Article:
A FEW MINUTES WITH… Noah Wall of the Barefoot Movement

By Don Wilcock

Her dad is into Doc Watson, and her mom is a Led Zeppelin fan. Growing up, Noah Wall of the Barefoot Movement listened to a North Carolina show called “Back Porch Music,” a program she says does “a great job of playing the old and the new of what was going on (in Appalachia) under the umbrella of back porch music.”

The Barefoot Movement – playing at Caffe Lena at the Grove in Saratoga Springs on Sunday evening – is way closer to Doc Watson than it is Led Zeppelin, but rock and contemporary pop music influences do seep into their young and contemporary Appalachian sound that nevertheless has a seasoned feel. There is that bluegrass bite of Wall’s fiddle and her high and lonesome Blue Ridge Mountain vocals accompanied by husband Tommy Norris’ mandolin and Alex Conerly’s guitar. That said, there’s a smoothness to their delivery.

Their sound is aged whiskey, not the jingle-jangle kind of early bluegrass that sounds like a NASCAR race run by steam engines. And her compositions and the finesse this band emits are putting this band in the forefront of today’s roots music scene with groups like the Avett Brothers and Nickel Creek, a band that Wall calls her gateway band in terms of influencing her to see beyond the world of classic rock.

Now age 28, she remembers first hearing Nickel Creek in middle school. “They weren’t really mainstream. But they were about as accessible as any bluegrass fusion band can be. I remember listening to ‘The Lighthouse’s Tale,’ their first big song, and that was in the fifth grade. I remember being like ‘You might like this,’ but then (my friends) were like, ‘Yeah, I can’t really get into that. I’m not into that folky stuff.’ I think they were kind of the gateway band to where the older I got I would listen further and further back. I grew up listening to Doc Watson.”

The Barefoot Movement has earned the International Bluegrass Music Association’s Momentum Award as Band of the Year, and with two CDs and an EP under their belt they have toured the country and played the iconic southern bluegrass festival Merlefest.

The most enthralling aspect of this group’s music is that their compositions give the listener space to breathe and create dynamics often missing in busier bluegrass standards. “The current line-up is myself (on fiddle and vocals), then Tommy’s the mandolin player. Alex Conerly is the guitar player, and then we have Katie Blomarz on the upright bass,” she explains. “Most of the time what happens is I’ll write a song and then I’ll bring it to the band. Then it can completely take on a whole new life.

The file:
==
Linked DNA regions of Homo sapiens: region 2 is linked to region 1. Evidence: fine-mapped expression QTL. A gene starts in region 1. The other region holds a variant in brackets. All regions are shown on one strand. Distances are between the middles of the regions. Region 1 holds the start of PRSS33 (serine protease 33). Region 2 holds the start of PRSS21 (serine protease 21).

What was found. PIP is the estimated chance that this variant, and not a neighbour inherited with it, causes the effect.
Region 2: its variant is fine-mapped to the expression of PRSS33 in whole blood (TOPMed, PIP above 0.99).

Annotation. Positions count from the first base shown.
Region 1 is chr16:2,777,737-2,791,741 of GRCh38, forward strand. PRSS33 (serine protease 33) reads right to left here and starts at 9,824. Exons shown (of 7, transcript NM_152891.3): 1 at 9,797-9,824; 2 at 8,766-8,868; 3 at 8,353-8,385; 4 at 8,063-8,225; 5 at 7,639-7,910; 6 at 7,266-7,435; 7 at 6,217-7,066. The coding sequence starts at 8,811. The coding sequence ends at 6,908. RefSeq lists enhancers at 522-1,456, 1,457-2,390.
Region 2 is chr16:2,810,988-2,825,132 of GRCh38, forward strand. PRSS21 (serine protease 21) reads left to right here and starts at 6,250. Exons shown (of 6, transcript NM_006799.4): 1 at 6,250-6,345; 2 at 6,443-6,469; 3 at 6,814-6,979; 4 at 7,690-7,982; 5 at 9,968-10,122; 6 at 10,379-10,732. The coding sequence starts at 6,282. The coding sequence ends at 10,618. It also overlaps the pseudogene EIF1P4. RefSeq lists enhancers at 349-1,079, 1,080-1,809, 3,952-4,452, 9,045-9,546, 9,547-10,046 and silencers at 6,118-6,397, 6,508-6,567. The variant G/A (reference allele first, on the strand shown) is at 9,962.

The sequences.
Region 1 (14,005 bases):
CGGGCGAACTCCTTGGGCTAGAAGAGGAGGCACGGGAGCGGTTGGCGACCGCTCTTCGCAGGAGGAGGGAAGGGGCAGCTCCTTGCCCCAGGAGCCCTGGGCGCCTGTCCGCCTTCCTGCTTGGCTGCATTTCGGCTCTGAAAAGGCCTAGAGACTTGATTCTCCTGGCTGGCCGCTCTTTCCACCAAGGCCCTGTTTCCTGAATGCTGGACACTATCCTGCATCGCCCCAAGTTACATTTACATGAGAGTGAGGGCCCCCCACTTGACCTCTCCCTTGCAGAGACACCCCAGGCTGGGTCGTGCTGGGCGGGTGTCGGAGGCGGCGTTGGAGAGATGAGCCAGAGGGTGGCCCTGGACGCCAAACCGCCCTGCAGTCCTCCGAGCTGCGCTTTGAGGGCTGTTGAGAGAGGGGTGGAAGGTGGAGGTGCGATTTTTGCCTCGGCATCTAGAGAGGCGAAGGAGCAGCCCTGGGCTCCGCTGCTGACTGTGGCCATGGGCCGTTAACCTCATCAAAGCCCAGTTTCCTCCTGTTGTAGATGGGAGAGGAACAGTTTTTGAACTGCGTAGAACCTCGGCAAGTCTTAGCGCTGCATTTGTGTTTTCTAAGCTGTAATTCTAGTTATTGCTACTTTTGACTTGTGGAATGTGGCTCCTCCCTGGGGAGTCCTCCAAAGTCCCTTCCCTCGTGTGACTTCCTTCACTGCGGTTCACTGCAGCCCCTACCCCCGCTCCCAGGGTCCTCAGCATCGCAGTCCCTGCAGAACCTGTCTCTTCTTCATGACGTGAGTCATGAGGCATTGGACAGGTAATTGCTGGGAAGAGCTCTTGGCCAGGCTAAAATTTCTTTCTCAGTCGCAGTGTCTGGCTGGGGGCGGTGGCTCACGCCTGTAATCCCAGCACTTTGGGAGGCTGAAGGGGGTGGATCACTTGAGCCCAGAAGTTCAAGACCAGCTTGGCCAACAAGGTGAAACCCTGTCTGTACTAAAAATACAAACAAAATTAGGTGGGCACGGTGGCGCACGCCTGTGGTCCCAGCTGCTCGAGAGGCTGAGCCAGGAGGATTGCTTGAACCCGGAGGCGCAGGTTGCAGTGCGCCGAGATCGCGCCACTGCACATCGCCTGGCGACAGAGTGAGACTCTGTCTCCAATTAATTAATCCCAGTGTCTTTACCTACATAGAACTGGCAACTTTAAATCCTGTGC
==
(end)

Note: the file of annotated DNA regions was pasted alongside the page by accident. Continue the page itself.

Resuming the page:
“I write basics – the melody and lyrics – and I write some chords, but most of the time Alex, being a really great guitar player, can choose different chords or different voicings of chords to make it a little more inventive than what I can do.

“Unfortunately, I can’t really play and sing at the same time. It’s just really hard for me to hold the fiddle up
under my chin and sing. So typically when I’m singing, that leaves a lot of space for the guitar, mandolin and bass to do other things, and we try to fill up the sound as much as we can.”

Wall has trouble seeing the group as an extension the American southern culture. To her, the emphasis is on “entertaining.” She admits to being jealous of the number of
times I’ve seen the Rolling Stones. “I mean those guys were blues heads. The thing you start to realize is just about everybody that made that music so monumental and changed music, they were all listening to folk music. That wasn’t all they were all listening to, for sure, but I think when you want to hear something authentic, that’s where you look, and then it sort of helps you create your own spin on that authentic (sound) or whatever came before you.”

The name Barefoot Movement comes from the band’s southern heritage and is a reference to a comfort factor they seek to instill in their audience. “The whole idea behind it is that you’re welcome to take your shoes off if you want during the show, whatever makes you comfortable. I think it set the tone for the kind of experience people are going to have.

“Growing up in the south, it was just a phrase I heard over and over again when people would come over. It’s like a soundbite in my head of my dad saying, ‘Come in, and take your shoes off.’ It wasn’t so much like, ‘Don’t get the floor dirty.’ It was like, ‘Relax. Get comfortable, and be here for a while.’ I didn’t really think about that necessarily when I thought about the group name. Those words first popped into my head, and it just made so much sense for that reason.”

A young married woman with a college degree in communication and broadcasting and a minor in bluegrass, old time and country music, Wall has a world of opportunity and challenge in front of her. She wants it all, a marriage, children and a career in music. “In some ways I feel much younger than 28, and in some ways I feel way, way older. I don’t really listen to modern music. That doesn’t mean that all I listen to is the recordings from the ’20s or anything, old time music. I have a very, very wide musical pallet, but I just tend to find that older recordings, even classic rock and everything, that’s where I am. I don’t know what’s going on in pop culture today.”

She doesn’t know it, but The Barefoot Movement may just help adjust the trajectory of pop culture for some young lady in fifth grade who hears her infectious sound and is influenced by it just as Noah was by Nickel Creek.

WHO: The Barefoot Movement
WHERE: Caffe Lena at the Grove, Sartoga Springs
WHEN: 7pm Sunday (October 30)
HOW MUCH: $18 in advance; $20 at the door

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